The monarch cannot be prosecuted, cannot be made to pay taxes either. Can drive without a license,

can travel without a passport, has the power to form governments, and the power to dissolve governments even in Australia.

These are all powers every monarch inherits at birth.

But should they?

Members of the royal family are in no way biologically superior to anyone else. They have nothing that sets them apart except maybe jewels and magnificent clothes.

Their lifestyle is incredibly expensive. Accounts for the sovereign grant -- which funds the queen and her household expenses show that the monarchy cost the British taxpayer 67 million pounds between 2018 and 19. A 41% increase from the previous financial year.

To add to this, the royal prerogative gives extensive and unaccountable power to the royal family.

The monarchy can exercise its judgement to influence government policy, political debates, the appointment of the next prime minister and the dissolution of the British parliament.

The parliament, on the other hand, is simply prohibited from questioning the conduct of the royal family or discuss the future of the monarchy. 

The monarchy also undermines the proper recognition of merit as the hereditary head of state. The queen is the governor of the Church of England, the commander-in-chief of the armed forces and the 'fount of justice’ the head of the British judiciary.

The monarchy says these are all ceremonial powers but according to a report by The Guardian, there have been at least 1,000 instances when the queen has been given a chance to shape draft legislation to suit her private wishes.

In fact, in February this year, a report revealed how the queen had lobbied for changing a law to hide her wealth.

The monarchy also makes it impossible to separate the church and state.

For all its claims of being a multi-cultural and secular society, the Church of England discriminates in favour of one religion above all others.

Because the queen is both the head of the church and the state, making it impossible to disconnect the two.

Of course, the United Kingdom is not the only one. 

There are currently 43 monarchies globally. But only a few are constitutional monarchies. And even fewer insist on claiming the moral high ground of being a democracy. 

So should the UK abolish the monarchy? If Britain can leave the European Union in the name of sovereign rights, then why not?

There's no other way to put it: Britain is in its worst shape since World War 2. This time, the enemy at the gates is invisible: the Wuhan virus.

The pandemic continues to grow in the UK. More than 4 million cases and 124,000 deaths. The UK is the worst-affected country in Europe. Hundreds are still dying from the virus every day.

And just as the vaccines emerged - so did a new variant, a more potent and more contagious mutation. Britain's response was more lockdowns. But that came at a cost. The country is going through its worst economic slump in three centuries.

Jobs are disappearing, small businesses have been decimated.

It will take at least two years before the economy reaches pre-pandemic levels. And we're not done listing Britain's economic woes just yet.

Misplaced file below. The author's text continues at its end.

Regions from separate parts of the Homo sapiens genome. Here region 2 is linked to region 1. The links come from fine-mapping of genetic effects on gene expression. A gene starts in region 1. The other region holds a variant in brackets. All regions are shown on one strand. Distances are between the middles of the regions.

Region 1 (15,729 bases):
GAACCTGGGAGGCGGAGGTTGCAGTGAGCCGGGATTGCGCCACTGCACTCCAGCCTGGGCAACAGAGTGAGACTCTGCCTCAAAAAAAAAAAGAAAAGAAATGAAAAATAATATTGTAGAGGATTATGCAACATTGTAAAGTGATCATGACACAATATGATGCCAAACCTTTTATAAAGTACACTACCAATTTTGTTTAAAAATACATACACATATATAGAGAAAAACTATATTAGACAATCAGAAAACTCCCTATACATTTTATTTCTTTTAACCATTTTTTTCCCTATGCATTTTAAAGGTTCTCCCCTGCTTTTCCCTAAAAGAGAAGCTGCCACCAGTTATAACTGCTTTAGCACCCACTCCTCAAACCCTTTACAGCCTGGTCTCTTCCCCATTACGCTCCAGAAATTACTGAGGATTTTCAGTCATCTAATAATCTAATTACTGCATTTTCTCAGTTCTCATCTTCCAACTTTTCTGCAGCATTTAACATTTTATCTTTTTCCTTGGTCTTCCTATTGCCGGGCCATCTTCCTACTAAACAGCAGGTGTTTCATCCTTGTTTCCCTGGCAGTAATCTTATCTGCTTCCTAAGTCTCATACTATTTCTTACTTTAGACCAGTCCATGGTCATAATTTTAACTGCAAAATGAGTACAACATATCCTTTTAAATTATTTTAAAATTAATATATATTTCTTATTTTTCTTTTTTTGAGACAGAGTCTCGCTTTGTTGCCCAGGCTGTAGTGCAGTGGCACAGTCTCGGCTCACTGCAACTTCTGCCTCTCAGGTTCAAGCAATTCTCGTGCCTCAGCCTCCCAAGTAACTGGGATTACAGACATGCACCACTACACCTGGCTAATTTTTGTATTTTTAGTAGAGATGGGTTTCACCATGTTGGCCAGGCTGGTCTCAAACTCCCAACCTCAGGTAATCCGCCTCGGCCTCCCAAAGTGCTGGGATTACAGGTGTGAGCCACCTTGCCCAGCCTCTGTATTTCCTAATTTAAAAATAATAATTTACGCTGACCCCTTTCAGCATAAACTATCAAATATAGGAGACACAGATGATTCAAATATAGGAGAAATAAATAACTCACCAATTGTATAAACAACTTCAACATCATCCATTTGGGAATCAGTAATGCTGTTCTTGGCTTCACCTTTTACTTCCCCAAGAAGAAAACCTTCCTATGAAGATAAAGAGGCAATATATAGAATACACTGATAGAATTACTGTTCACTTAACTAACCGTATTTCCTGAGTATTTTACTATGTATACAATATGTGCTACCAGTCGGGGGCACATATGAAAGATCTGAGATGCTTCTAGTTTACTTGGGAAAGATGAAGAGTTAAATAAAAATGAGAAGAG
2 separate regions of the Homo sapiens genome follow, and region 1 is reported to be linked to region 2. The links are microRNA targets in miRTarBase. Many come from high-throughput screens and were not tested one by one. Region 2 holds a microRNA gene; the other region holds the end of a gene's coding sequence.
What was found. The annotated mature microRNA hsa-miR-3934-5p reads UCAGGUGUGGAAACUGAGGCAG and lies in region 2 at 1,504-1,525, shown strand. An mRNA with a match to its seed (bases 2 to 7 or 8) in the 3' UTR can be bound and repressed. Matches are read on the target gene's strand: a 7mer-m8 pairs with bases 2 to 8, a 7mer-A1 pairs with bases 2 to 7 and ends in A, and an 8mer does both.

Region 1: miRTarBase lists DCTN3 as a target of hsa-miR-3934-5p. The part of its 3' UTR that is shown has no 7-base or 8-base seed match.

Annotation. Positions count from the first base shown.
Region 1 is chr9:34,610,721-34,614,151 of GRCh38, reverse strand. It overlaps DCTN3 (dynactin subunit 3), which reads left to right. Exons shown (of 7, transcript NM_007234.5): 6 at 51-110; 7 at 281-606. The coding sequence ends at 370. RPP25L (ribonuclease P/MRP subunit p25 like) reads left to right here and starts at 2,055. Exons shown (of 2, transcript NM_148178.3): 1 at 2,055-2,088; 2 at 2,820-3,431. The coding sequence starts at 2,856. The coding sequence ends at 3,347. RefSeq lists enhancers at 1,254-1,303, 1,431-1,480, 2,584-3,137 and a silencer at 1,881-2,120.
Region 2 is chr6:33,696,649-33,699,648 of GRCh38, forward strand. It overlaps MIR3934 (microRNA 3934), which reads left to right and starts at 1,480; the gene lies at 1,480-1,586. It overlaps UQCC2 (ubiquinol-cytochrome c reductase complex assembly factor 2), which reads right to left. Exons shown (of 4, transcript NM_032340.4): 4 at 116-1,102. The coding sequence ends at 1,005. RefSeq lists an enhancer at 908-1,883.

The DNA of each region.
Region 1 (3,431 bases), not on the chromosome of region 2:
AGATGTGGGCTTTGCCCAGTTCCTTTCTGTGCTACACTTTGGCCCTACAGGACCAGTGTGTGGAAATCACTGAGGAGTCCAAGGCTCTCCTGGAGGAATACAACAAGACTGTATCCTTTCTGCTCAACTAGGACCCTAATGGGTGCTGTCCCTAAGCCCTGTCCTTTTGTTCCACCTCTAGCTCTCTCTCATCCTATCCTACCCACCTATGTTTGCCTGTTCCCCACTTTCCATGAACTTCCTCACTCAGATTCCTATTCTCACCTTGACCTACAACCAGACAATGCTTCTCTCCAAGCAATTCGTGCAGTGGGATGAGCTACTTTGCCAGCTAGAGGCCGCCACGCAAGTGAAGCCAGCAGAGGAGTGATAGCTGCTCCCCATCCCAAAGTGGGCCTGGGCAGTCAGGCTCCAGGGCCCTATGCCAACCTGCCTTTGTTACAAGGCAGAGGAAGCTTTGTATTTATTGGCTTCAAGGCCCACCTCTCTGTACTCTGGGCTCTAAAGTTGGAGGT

The government has been on a borrowing spree since last year. The budget deficit is at its highest since World War 2.

What Britain needs right now is some Churchillian steel to channel the guts of the greatest generation.

The generation that braved the barrage of Nazi bombers, 70 years back.

Instead, they're busy talking about an interview.

At the outset - let's make one thing clear. We are not trivialising Meghan Markle's struggles.

Her allegations are serious. The palace must be held to account for its actions.

But does a family squabble qualify as public interest?

At what point does fascination become an obsession?

It's an unnecessary distraction, even for the government.

The prime minister has to field questions about it. Even the White House has released a statement.

We are in the middle of the world's largest vaccination drive. The pandemic is the only thing world leaders should be focusing on. But in Britain-- this has always been the case--daily life is shaped by royalty.

Britons are urged to speak the Queen’s English. They gather under the flag and sing God Save the Queen. That's the British national anthem.

They line the streets and go gaga over royal weddings. The same ones that they, the taxpayers, end up paying for.

The monarchy is embedded in every Briton's DNA.

But why? After all, the family doesn't do much.

Other than wave and smile a lot. The royals have managed to convince the country that it needs them. That Britain would disintegrate without a king or queen. There's a common saying among royalists: Politicians may come and go, but the family remains.

Humans love a sense of continuity. The idea of something that exists for posterity. The monarchy preys on this. It also explains all the pomp and show.

Hundreds of years back - the British monarch was considered God's representative on earth.

People aren't naive enough to believe that today.

But the divine narrative remains. All the traditions, the coronation with holy oils, it's all part of the larger-than-life image.

Royalists believe the monarch is endowed with God's mandate to rule.

It's an unequal and unjust mandate. The family has its reasons for defending the monarchy.

But why do people stick with it? The queen serves as a reminder of Britain's golden days.

When it ruled the seas and had colonies on every continent. In other words, the monarchy is Britain's biggest colonial hangover. Many countries were ruled by monarchies in the middle ages.

But as British historian Robert Lacey says, they were sensible and clever enough - to grow out of them.